What is the amount of energy (J or Wh) needed to boil one litre of tap-water in a regular kettle starting at room temperature (20°C)?

The calculation itself assuming ideal and standard prerequisites would be interesting as well as factoring in the non-purity of tap-water and a typical kettle performance factor.


1 Answer 1


It is simple. Density of water is $1\;\frac{\text{g}}{\text{ml}}$ as we have 1 kg water.

Now according to the laws of calorimetry the amount of heat required

$Q = c \cdot m \cdot \left( {100{\text{ }^\circ\text{C}} - T} \right) + \Delta {h_{\text{vap}}} \cdot m$


  • $c$ = specific heat capacity of water, which is 1 cal/(g °C)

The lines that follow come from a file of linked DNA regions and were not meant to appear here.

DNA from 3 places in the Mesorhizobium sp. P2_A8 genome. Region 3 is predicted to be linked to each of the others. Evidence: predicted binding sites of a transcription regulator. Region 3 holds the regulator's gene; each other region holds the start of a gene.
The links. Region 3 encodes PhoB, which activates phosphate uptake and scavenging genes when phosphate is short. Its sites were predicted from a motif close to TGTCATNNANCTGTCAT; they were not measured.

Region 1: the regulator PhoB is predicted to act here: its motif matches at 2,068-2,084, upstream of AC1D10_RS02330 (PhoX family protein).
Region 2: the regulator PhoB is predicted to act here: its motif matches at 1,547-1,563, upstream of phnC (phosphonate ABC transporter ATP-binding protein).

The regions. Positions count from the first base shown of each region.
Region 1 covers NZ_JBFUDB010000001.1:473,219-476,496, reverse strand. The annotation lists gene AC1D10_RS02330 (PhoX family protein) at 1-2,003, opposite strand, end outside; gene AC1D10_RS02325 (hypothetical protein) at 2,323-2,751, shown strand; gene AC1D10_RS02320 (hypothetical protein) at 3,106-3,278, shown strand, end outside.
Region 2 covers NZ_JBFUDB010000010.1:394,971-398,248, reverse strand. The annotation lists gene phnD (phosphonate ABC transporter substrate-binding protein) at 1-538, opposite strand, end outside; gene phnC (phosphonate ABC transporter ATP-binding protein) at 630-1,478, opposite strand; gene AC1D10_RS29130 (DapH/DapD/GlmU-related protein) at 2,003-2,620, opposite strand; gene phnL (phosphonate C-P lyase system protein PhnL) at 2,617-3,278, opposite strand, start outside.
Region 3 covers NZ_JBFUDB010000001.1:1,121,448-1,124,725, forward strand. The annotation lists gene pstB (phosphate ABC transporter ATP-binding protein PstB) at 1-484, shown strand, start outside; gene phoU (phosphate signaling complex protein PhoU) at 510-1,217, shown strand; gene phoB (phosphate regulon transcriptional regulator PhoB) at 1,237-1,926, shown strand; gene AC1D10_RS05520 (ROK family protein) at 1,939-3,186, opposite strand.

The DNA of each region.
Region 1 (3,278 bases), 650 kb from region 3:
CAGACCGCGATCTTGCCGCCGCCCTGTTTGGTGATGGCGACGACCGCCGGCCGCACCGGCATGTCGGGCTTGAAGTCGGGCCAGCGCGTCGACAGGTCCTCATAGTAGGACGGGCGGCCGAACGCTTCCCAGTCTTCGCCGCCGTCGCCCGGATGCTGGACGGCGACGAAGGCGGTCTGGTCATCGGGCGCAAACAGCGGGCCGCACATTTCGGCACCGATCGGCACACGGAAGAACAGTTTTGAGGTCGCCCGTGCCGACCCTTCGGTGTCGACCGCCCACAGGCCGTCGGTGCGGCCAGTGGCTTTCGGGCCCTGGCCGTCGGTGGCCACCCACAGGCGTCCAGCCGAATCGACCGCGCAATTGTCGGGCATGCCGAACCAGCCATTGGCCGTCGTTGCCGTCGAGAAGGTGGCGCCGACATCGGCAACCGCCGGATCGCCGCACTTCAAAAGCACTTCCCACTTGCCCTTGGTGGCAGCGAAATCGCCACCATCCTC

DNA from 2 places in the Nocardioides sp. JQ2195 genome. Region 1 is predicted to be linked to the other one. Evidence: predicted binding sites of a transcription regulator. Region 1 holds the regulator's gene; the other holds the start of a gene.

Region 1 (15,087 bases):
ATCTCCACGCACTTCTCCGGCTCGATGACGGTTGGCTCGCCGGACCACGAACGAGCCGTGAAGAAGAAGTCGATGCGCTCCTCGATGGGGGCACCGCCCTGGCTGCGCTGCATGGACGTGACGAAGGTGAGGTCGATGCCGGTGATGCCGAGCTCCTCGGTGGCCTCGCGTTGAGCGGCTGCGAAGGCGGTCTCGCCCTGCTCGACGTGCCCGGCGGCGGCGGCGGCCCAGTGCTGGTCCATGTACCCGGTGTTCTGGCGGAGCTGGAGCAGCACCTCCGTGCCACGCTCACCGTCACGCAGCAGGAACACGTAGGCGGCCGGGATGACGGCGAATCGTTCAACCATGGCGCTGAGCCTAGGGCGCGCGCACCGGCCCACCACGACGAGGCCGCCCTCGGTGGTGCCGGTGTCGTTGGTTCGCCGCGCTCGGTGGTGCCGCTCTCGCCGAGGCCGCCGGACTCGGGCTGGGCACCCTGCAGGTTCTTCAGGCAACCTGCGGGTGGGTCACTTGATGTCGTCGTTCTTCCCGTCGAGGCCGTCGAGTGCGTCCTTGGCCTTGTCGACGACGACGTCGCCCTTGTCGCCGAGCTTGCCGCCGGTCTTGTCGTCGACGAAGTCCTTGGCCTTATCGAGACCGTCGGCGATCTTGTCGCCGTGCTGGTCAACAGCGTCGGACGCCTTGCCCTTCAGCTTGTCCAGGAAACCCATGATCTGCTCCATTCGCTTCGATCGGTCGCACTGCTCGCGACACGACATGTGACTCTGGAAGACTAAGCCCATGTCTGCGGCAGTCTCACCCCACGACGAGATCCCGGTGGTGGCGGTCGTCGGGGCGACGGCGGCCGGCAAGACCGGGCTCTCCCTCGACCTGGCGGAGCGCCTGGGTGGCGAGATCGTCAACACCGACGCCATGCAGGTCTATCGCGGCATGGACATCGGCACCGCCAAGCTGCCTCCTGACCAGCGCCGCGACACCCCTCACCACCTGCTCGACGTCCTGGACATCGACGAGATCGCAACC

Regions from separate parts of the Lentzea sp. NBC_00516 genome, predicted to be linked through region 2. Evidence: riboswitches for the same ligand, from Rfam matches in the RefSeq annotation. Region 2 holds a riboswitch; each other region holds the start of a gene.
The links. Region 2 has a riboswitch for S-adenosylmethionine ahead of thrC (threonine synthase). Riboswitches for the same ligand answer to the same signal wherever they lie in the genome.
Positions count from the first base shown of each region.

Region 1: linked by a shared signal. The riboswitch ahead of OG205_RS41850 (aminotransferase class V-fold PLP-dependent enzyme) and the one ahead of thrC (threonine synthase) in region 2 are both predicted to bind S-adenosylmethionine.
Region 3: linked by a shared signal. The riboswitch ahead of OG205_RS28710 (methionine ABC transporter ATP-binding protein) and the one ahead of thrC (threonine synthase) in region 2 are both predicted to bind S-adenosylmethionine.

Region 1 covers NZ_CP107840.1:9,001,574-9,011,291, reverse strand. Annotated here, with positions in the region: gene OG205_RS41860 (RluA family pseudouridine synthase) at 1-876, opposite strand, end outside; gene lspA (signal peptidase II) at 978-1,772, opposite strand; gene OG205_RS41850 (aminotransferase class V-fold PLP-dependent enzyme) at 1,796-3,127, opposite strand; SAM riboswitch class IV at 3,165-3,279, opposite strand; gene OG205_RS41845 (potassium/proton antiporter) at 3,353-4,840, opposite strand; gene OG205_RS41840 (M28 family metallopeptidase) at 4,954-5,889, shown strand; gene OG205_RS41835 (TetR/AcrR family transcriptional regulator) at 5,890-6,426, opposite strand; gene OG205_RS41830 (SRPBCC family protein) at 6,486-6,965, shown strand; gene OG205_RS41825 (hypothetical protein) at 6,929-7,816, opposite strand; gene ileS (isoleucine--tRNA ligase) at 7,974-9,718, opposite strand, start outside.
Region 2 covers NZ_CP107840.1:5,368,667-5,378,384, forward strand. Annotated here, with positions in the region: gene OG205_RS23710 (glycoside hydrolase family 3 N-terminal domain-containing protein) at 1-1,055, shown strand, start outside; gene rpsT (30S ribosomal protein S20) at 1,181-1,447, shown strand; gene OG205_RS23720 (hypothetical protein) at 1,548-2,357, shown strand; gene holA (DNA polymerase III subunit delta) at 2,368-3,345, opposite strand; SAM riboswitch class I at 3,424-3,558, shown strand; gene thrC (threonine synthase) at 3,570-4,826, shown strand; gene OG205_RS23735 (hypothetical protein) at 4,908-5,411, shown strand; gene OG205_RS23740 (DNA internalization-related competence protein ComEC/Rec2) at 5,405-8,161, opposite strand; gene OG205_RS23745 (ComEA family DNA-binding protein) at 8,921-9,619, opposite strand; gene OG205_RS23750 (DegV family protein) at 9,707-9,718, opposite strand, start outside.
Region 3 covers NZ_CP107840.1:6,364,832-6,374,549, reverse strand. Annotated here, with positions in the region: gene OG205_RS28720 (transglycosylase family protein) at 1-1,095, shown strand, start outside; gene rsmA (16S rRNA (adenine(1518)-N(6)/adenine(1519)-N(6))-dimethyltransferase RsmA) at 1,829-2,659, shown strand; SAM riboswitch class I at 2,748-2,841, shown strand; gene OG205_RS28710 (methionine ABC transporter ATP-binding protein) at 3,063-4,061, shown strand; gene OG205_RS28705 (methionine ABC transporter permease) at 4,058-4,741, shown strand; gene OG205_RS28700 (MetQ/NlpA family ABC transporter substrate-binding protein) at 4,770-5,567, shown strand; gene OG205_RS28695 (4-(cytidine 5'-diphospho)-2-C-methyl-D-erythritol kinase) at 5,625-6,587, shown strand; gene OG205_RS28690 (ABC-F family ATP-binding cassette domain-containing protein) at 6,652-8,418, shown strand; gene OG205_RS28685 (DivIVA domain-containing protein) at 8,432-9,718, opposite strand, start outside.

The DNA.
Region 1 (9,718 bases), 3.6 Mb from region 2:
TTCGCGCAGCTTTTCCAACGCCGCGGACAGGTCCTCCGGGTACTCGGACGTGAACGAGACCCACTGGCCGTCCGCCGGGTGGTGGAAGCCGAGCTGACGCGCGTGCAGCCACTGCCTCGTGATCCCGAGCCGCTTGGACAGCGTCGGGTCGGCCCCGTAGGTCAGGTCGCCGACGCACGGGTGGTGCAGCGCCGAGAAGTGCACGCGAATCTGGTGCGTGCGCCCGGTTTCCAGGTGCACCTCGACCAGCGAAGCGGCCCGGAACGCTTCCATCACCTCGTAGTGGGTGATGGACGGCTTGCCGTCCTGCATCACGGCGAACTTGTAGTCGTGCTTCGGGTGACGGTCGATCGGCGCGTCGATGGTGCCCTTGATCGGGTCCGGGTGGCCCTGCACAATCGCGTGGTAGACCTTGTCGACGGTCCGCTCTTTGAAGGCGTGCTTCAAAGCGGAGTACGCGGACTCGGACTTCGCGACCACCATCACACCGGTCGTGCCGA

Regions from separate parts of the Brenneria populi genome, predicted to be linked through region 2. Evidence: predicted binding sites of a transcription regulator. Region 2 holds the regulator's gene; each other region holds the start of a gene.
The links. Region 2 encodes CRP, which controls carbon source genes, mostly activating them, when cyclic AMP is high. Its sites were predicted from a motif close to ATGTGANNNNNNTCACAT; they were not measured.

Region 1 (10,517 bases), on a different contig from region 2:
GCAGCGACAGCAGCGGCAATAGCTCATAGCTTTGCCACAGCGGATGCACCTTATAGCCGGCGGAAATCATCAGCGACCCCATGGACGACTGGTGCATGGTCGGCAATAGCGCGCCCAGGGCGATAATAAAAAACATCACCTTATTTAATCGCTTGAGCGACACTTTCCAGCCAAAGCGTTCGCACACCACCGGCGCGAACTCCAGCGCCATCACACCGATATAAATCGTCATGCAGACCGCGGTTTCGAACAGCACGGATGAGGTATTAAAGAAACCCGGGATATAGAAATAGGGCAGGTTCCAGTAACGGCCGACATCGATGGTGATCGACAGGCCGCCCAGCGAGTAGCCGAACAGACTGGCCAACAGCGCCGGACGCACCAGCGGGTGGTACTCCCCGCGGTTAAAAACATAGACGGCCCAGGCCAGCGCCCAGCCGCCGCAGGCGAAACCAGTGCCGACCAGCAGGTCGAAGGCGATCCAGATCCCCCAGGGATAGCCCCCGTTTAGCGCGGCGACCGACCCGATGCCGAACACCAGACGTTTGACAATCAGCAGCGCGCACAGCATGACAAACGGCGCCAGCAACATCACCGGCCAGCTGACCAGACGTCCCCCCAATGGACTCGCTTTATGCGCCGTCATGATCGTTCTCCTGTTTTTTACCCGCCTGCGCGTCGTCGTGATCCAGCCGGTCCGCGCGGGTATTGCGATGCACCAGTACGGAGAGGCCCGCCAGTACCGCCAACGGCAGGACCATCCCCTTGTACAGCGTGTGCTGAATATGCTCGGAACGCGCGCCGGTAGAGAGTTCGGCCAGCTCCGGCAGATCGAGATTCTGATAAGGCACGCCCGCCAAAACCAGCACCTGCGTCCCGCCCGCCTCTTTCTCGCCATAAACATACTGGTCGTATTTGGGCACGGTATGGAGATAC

• $m$ = mass of water; i.e. 1 kg
  • $T$ = the room temperature in °C
  • $\Delta {h_{\text{vap}}}$ = specific enthalpy of vaporization of water; 540 cal/g

So you will get the amount of energy needed (in cal) to boil a litre of water

To get answer in Joule multiply the answer in cal by 4.184 J/cal. And be careful with units!

  • $\begingroup$ The answer assumes total vaporization of the water. If you only want to heat the water to the boiling point e.g. to make some tea, then the second term should be Δhvap⋅m1, where m1 stands for the water that got vaporized in the process. Typically 0<m1<m. $\endgroup$
    – QT-1
    Aug 10, 2017 at 11:03

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